"Some feel that they're really embarrassed that their family will find out and some that we've talked to still believe that they exist and they're gonna come out of the woodwork again," Bernas said. "People lose their life savings, and it's all being done by a scammer doing this to hundreds of people."

Our sister station WLS-TV has chosen not to show a picture of Kathy's love interest because most of these fraudsters steal photos online to draw you in.

The bottom line, Bernas said, is you can't fall in love with someone you've never met.

"And it's always a reason they can't meet you. And that's what we call the tip off to the rip off," Bernas said.

It was a sobering realization for Kathy, who still can't believe she fell in love with a scammer. Now she is paying what she can on her loans and has delayed her upcoming retirement until she can get out of debt.

SilverSingles warns its users that if someone online is asking you to send them money, stop communicating with them and report the profile.

Full Statement from Spark Network, parent company of SilverSingles:

Safety is always a top priority in everything we do, across all our brands at Spark Network. Upon detection of any potential fraudulent behavior, we apply many countermeasures. Spark utilizes external AI-based tools, robust transaction detection, internal filters and employs a sizeable, dedicated fraud team for the manual review of cases. Unfortunately, as with any online activity, there are "bad actors" out there, however we remain dedicated to keeping our users safe on our platforms.

We also invest in user education, as exhibited by the safety pages on our sites (see links below), because it's crucial to arm our community/audiences with the right tools to mitigate against the risks of online dating. We also refer our users to the Federal Trade Commission's Online Dating Scams site: http://www.onguardonline.gov/articles/0004-online-dating-scams.

Dating should be fun, so we want to ensure our platforms are a safe and comfortable space for our users. We urge any user who has suspicions about someone they are in contact with, or if they find themselves in any of the below listed situations, to immediately cease communication and report the account to our Customer Care team.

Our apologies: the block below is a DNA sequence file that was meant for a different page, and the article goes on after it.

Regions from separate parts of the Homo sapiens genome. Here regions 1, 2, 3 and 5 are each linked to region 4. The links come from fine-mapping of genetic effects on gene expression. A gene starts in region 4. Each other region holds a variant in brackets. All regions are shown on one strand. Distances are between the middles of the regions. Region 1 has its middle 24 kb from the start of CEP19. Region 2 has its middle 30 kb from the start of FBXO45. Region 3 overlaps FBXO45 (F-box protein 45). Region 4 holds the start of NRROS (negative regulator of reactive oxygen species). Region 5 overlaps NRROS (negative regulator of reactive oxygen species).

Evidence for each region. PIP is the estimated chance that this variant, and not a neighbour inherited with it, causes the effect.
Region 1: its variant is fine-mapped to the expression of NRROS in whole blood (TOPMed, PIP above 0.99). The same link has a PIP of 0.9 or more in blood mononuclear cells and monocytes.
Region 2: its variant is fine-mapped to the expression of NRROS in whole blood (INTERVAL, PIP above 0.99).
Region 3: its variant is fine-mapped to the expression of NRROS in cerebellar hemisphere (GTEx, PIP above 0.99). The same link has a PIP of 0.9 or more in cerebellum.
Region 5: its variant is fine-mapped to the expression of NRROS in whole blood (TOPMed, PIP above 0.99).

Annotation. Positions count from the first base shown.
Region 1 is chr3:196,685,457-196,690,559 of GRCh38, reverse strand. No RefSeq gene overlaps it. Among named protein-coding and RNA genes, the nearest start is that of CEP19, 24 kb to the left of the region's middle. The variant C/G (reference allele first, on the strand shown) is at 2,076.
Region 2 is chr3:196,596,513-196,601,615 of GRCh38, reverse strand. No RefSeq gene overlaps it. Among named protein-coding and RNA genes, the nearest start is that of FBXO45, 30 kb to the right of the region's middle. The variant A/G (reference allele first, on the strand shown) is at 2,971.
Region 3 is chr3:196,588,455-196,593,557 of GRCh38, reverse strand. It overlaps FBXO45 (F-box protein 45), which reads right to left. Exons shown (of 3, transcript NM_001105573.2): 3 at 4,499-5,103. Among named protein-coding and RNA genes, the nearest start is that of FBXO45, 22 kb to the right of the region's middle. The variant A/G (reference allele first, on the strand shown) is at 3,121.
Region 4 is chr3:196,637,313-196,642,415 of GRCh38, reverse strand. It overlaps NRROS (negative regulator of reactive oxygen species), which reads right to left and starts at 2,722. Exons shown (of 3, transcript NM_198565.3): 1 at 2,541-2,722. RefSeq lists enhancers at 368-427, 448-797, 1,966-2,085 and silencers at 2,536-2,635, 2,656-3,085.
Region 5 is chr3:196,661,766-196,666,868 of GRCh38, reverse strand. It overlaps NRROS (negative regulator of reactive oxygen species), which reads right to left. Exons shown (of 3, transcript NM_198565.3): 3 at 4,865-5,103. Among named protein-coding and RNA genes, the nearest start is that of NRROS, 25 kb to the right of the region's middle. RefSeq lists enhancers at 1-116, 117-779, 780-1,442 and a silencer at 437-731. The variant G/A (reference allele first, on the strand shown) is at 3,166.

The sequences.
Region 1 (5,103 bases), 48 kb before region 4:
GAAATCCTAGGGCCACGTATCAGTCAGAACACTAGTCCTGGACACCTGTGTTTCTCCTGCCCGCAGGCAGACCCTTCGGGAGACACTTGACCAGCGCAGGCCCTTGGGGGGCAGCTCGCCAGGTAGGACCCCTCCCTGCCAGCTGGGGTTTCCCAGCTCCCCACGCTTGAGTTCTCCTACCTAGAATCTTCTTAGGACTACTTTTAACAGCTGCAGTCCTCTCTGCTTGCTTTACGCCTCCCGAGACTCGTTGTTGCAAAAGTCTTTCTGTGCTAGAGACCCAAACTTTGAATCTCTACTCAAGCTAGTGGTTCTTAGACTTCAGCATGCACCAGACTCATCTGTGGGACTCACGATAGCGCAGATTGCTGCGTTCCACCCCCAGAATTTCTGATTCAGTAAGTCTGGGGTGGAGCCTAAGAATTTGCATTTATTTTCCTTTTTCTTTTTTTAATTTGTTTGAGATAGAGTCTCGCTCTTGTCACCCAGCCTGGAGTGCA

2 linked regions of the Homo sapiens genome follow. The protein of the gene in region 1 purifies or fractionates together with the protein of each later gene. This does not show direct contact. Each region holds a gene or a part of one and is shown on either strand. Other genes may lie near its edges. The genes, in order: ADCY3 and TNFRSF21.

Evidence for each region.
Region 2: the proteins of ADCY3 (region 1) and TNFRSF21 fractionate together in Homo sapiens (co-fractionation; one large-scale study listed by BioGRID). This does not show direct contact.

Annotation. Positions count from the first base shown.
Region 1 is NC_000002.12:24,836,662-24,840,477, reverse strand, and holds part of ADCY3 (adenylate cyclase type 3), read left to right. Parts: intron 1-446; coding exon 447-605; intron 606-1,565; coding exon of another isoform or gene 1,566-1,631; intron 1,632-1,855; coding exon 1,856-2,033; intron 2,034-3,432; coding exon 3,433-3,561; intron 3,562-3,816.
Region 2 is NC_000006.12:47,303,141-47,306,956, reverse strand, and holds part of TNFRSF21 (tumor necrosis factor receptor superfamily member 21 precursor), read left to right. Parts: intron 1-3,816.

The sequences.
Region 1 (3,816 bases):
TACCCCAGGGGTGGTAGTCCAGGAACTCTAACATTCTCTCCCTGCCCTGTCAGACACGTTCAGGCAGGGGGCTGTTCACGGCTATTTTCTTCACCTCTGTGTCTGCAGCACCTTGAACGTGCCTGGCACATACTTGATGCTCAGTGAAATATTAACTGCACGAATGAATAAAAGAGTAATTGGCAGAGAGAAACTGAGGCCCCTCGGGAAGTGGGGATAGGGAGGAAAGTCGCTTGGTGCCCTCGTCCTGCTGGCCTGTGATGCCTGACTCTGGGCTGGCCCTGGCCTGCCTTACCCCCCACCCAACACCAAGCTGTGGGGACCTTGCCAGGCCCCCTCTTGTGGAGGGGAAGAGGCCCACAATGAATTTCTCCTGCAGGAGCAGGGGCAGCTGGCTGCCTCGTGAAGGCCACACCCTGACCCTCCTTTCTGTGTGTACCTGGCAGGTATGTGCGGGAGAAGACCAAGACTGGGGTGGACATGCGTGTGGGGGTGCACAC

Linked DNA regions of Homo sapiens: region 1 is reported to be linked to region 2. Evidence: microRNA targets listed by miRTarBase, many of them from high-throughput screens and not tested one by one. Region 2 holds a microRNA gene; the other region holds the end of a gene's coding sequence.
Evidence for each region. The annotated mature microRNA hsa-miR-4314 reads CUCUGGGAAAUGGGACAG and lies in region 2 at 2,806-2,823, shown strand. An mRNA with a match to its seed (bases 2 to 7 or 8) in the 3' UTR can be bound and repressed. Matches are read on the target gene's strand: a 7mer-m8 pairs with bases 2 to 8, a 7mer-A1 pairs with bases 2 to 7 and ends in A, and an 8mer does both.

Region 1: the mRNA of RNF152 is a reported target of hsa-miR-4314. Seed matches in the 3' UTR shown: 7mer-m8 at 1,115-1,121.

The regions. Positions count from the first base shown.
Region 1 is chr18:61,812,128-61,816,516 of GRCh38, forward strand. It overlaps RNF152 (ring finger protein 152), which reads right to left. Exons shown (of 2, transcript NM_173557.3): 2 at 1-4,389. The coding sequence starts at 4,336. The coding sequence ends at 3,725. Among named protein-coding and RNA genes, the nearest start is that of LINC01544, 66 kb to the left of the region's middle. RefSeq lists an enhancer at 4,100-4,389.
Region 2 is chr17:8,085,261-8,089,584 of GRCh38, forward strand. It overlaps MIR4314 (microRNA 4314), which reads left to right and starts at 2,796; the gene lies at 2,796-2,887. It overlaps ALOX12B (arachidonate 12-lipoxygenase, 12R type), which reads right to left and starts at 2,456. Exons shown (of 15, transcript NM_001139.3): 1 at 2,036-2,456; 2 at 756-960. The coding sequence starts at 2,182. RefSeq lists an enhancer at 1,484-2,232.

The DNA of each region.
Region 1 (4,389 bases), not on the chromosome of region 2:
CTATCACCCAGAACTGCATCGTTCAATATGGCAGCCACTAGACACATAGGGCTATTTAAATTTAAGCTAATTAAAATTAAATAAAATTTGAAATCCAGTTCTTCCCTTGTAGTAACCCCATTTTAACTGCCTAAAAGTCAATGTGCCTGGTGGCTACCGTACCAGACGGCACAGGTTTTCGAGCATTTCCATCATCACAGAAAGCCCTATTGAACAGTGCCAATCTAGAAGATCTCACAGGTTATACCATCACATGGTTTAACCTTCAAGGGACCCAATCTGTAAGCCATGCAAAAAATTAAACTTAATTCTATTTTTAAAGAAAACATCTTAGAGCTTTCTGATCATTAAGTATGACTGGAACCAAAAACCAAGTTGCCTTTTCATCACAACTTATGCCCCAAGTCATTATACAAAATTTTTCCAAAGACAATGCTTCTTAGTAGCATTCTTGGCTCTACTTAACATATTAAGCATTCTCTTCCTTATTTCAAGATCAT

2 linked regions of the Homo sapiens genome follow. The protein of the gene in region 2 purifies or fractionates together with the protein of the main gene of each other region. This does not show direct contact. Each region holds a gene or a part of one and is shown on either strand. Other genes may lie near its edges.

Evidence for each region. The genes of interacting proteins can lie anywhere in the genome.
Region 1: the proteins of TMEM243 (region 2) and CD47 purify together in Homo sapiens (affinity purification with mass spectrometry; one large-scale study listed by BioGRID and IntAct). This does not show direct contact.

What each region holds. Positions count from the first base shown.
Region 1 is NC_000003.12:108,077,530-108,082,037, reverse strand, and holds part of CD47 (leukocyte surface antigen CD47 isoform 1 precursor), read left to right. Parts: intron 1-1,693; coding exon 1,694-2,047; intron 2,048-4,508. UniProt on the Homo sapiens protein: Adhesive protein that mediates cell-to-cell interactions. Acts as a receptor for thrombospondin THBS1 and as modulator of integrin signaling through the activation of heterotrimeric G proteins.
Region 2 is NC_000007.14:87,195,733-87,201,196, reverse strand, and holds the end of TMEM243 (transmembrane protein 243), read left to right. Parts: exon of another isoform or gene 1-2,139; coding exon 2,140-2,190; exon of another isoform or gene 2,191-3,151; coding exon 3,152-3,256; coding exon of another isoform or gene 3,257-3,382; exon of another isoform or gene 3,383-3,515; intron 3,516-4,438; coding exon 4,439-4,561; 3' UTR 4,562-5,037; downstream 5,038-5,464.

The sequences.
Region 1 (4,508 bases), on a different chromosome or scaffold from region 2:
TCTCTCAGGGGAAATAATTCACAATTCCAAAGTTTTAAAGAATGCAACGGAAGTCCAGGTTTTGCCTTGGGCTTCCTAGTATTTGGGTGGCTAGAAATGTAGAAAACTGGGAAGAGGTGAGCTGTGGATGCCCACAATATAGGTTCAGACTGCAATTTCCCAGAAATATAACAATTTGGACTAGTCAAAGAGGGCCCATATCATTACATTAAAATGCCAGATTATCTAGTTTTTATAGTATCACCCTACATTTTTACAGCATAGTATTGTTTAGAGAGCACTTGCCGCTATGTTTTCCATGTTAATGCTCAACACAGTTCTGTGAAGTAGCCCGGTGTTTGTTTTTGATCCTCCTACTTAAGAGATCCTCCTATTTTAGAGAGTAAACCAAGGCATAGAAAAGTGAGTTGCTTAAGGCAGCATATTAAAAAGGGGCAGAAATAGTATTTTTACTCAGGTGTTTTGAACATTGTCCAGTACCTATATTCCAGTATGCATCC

Below is a list identified by our fraud/security team of potentially concerning behavior that should be flagged to our Customer Care team.

  • If there is an immediate request for outside communication within the first message(s), mostly via email, WhatsApp, Google Hangouts or Skype.
  • If the suspected scammer is asking for contact details because they are "taking their profile down".
  • If the suspected scammer's message seems to be very generic and not personalized.
  • If the suspected scammer is using overly loving or complimentary language, especially in the initial stages of communication.
  • If the message is written with poor grammar and spelling errors.
  • If there are any requests for money, no matter the amount.
  • If there are any requests to log into their bank account "for" them.
  • If there are any statements declaring that the suspected scammer is currently overseas.
  • If there are any statements that a suspected scammer's loved one is sick or injured and they need funds to help them.
  • If the suspected scammer makes excuses as to why they cannot meet in person or FaceTime/Skype.
  • If the user receives emails from the suspected scammer stating they are leaving the site, but their friend/colleague/family member saw the user's profile and wants the user to contact them.
  • Additional information on safe online dating can be found on our safety pages:

    https://www.zoosk.com/safety

    https://www.silversingles.com/about/safety

    https://www.elitesingles.com/staying-safe

    https://about.christianmingle.com/en/safety-en/

    Thank you for getting in touch on this important topic.